Uzbekistan’s 2018 cotton harvest, which concluded in all regions of the country the first week of December, showcased the enormous challenges in uprooting the country’s deeply entrenched forced labor system. Driven by a commitment to reform at the highest levels of the government, there is a significant transition underway, which is reflected in some encouraging signs of progress. But despite serious efforts by the central government to curtail forced labor for some citizens, key root causes remained in place, driving officials at both the local and national level to force citizens into the fields again.
The Cotton Campaign and coalition partners’ preliminary 2018 harvest findings show that large-scale, government-implemented forced labor occurred during the recent cotton picking season, even as the government increased commitments to ending the practice.
“Our monitors found that regional and district officials ordered state organizations and businesses to send employees or pay for replacement workers to pick cotton and sign statements stating they were working voluntarily,” said Umida Niyazova, Director of the Uzbek-German Forum for Human Rights (UGF). “Some of the forced pickers were from republic-level law enforcement and military agencies, which could not have sent employees without authorization from the central government.”
For example, UGF monitors obtained an order, signed by the deputy governor of Namangan region, directing 82 state organizations including banks, utility companies, the youth union, tax authority, department of tourism, and regional labor union, to deliver 760 metric tons of cotton by November 27, 2018. The order specifies the number of employees of each organization and the amount of cotton each organization should deliver.
UGF’s independent monitors also obtained documents that indicate approximately 30 percent of employees of state-owned enterprises were assigned to picking brigades, often meaning days away from their families and their chosen field of work. The Uzbek Metallurgical Plant ordered the mobilization of 3,200 workers to pick cotton, 36 percent of the plant’s workforce, according to a document obtained by UGF, dated September 19, 2018. Government officials also turned to the military to meet quotas, mobilizing soldiers in several districts to pick cotton, especially late in the season when voluntary picking had dropped off. For example, in Akaltynsky district of Syrdarya region, 10,000 soldiers picked cotton until December 5, 2018.
During the 2018 cotton harvest, a team of independent monitors found:
- There were some reports of punishing local officials for orchestrating forced labor. However, for the 2018 harvest, the central government continued its system of imposing cotton production quotas on regional and local officials. As a result, more than 100 such officials were punished for “deficiencies in organizing the cotton harvest,” a term used for failing to fulfill cotton quotas.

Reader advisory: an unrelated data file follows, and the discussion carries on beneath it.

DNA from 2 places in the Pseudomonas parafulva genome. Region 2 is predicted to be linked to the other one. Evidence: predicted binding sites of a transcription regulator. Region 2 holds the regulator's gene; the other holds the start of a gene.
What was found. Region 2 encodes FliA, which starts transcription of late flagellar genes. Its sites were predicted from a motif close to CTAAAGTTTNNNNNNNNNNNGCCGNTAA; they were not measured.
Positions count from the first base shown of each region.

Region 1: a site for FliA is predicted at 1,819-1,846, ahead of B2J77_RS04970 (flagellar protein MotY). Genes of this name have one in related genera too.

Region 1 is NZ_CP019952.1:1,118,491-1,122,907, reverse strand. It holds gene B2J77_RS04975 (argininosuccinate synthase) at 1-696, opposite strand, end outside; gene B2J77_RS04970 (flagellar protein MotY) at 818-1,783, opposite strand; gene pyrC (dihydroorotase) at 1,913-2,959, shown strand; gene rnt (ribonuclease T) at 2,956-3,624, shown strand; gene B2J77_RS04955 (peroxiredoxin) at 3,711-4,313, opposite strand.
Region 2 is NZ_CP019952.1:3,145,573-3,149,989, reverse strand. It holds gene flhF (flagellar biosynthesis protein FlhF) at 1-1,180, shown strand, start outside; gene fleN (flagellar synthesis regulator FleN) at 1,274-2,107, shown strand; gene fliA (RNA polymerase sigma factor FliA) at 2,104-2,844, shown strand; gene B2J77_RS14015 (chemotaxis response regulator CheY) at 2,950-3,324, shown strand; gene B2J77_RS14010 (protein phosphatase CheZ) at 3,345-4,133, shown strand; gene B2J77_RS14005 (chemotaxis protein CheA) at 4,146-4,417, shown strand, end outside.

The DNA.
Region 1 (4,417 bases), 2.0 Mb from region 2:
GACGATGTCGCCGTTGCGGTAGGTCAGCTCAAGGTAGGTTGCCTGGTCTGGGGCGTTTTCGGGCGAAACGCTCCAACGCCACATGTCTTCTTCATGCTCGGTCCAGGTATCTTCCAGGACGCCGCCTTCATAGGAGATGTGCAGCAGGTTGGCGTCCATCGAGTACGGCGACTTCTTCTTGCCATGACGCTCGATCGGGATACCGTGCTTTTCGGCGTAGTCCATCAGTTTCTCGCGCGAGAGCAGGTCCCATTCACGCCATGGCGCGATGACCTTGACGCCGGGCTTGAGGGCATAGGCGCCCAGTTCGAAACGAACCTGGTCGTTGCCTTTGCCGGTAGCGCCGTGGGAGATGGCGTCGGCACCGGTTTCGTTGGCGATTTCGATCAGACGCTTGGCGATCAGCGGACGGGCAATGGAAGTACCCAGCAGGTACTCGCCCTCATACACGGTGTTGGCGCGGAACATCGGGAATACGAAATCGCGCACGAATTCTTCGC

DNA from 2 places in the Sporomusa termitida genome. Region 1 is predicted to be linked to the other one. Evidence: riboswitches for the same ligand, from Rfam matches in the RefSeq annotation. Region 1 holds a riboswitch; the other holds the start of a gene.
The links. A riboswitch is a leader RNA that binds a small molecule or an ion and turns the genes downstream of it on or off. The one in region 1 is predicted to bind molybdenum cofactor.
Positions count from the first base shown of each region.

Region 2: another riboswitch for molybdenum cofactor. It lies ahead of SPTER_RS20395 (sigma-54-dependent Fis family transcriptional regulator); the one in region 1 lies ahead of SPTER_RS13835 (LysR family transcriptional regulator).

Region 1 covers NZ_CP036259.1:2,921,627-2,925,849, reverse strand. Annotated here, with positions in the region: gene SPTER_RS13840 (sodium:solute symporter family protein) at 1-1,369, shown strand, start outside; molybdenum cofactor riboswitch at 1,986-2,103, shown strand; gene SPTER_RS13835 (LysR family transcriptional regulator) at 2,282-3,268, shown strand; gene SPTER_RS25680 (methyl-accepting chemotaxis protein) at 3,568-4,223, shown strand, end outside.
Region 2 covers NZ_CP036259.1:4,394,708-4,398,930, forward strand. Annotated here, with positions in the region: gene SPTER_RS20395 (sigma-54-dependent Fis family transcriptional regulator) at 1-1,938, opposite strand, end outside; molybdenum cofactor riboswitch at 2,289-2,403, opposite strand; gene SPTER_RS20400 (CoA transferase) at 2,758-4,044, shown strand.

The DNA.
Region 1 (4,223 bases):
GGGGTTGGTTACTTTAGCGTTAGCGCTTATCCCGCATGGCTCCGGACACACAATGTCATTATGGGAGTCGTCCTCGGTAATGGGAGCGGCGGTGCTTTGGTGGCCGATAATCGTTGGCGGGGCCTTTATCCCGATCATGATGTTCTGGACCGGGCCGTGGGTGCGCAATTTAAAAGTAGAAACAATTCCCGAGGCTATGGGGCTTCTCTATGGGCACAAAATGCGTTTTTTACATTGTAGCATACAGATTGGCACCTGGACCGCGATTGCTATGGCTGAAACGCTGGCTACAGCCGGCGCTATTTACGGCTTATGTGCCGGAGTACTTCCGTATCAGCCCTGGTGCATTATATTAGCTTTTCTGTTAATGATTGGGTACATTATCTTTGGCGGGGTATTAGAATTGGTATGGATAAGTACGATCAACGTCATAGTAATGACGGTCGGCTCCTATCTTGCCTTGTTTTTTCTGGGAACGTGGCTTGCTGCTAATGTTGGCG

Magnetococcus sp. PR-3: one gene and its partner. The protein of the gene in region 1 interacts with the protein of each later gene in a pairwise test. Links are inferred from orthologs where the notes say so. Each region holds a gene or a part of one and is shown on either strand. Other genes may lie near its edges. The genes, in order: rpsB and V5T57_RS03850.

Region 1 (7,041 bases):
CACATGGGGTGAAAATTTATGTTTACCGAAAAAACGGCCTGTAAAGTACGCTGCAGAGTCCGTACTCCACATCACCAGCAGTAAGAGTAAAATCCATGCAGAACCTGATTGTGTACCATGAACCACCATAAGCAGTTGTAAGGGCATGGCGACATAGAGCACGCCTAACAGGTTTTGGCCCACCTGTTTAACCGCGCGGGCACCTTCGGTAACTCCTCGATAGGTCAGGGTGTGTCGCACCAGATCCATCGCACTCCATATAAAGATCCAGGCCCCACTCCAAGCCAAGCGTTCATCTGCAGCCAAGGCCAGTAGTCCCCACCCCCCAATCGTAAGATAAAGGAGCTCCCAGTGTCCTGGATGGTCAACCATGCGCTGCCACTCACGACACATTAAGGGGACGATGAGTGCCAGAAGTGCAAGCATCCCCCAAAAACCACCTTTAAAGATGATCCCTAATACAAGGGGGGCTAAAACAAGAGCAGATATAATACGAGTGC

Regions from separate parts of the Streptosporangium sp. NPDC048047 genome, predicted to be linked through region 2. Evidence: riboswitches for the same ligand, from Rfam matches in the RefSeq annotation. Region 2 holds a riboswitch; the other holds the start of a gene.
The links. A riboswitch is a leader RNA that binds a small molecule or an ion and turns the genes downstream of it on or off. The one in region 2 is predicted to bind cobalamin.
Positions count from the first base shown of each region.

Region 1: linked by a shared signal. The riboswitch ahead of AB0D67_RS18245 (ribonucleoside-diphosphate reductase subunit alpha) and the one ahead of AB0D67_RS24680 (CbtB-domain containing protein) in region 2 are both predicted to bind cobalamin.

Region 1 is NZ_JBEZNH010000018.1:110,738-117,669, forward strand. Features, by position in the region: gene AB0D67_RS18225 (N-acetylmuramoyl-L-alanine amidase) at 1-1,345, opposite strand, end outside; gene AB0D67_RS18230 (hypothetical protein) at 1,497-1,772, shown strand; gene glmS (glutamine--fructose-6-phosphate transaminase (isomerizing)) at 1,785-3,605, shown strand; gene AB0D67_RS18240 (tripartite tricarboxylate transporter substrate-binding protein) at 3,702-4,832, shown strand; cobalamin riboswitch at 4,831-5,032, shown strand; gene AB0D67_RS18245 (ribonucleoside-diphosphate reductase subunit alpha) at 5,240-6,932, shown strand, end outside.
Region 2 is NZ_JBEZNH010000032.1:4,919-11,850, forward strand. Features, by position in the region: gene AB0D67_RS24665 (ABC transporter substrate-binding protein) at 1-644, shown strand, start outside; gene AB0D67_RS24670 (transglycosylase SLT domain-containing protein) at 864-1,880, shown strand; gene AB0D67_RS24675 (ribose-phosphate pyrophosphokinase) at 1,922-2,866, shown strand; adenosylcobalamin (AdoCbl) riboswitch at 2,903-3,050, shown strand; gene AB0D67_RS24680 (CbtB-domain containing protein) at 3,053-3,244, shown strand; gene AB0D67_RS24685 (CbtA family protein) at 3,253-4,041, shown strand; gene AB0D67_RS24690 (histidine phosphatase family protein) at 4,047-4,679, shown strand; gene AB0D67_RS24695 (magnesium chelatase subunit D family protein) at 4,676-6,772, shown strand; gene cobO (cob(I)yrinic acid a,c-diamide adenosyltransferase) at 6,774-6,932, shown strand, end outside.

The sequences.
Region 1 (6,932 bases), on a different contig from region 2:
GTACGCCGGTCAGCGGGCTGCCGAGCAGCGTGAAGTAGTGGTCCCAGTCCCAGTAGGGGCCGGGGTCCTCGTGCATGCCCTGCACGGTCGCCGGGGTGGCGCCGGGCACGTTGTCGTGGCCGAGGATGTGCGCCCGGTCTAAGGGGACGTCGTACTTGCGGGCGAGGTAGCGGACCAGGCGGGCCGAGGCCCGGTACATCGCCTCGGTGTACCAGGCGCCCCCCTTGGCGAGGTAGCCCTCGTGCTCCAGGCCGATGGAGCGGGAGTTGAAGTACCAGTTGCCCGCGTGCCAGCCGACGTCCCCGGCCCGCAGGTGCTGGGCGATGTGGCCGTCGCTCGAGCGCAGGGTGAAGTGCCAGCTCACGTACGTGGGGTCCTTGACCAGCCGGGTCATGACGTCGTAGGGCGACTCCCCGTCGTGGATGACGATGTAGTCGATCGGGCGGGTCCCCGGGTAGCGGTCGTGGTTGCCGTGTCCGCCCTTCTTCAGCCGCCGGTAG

- The government increased wages paid to pickers resulting in more voluntary pickers, especially early in the season when cotton is more plentiful and earning potential is high. But evidence demonstrated that the number of voluntary pickers dropped as available cotton decreased and weather worsened, which induced officials to resort to forced labor to meet their quotas and avoid punishment.
- Numerous pickers worked voluntarily, but many voluntary pickers preferred to be hired as replacement pickers by those forced to pick or pay so they could earn replacement fees in addition to wages for cotton picked, demonstrating that national picking wages set by the government are still too low.
- Health and education employees were not mobilized en masse, though some were forced to work at the end of the harvest. Nonetheless, most major government enterprises and agencies, including factories, grain mills, utility companies, banks, law enforcement, and government services, required their employees to pick cotton or pay for replacement pickers from the beginning of the harvest. Thousands of these employees were sent to supply pickers to low population regions where they lived in field camps, public buildings, or train cars.
“Although we have seen encouraging areas of progress in this harvest, it is premature to declare success in dismantling a system of production relying on massive forced labor that has been in place for decades,” said Bennett Freeman, former Deputy Assistant Secretary of State, Bureau of Democracy, Human Rights, and Labor and Co-founder of the Cotton Campaign. “There is indeed a significant transition underway, but it will take several more years to end systemic forced labor and to implement critical structural reforms, such as ending the quota system, establishing incentives for employing only voluntary labor and enforcing accountability for officials who use forced labor. We look to the Uzbek government and its international partners to sustain and accelerate the hard work that will be necessary to achieve historic reform.”
The Cotton Campaign has long raised concerns that using public sector employees for forced labor has disastrous consequences for public services. In November, Ozodlik reported that seven children received the wrong vaccination with devastating health consequences, because the nurse in charge was picking cotton.
“Uzbekistan should be evaluated by actual change on the ground but forced labor will not be eliminated as long as the quota system for both cotton and field labor remains intact,” said Judy Gearhart, Executive Director of the International Labor Rights Forum, a founding member of the Cotton Campaign. “Currently Uzbekistan’s agricultural sector lacks a system of normal labor relations. There were cases in 2018 harvest when farmers were physically abused for failure to deliver on government-ordered production quotas.”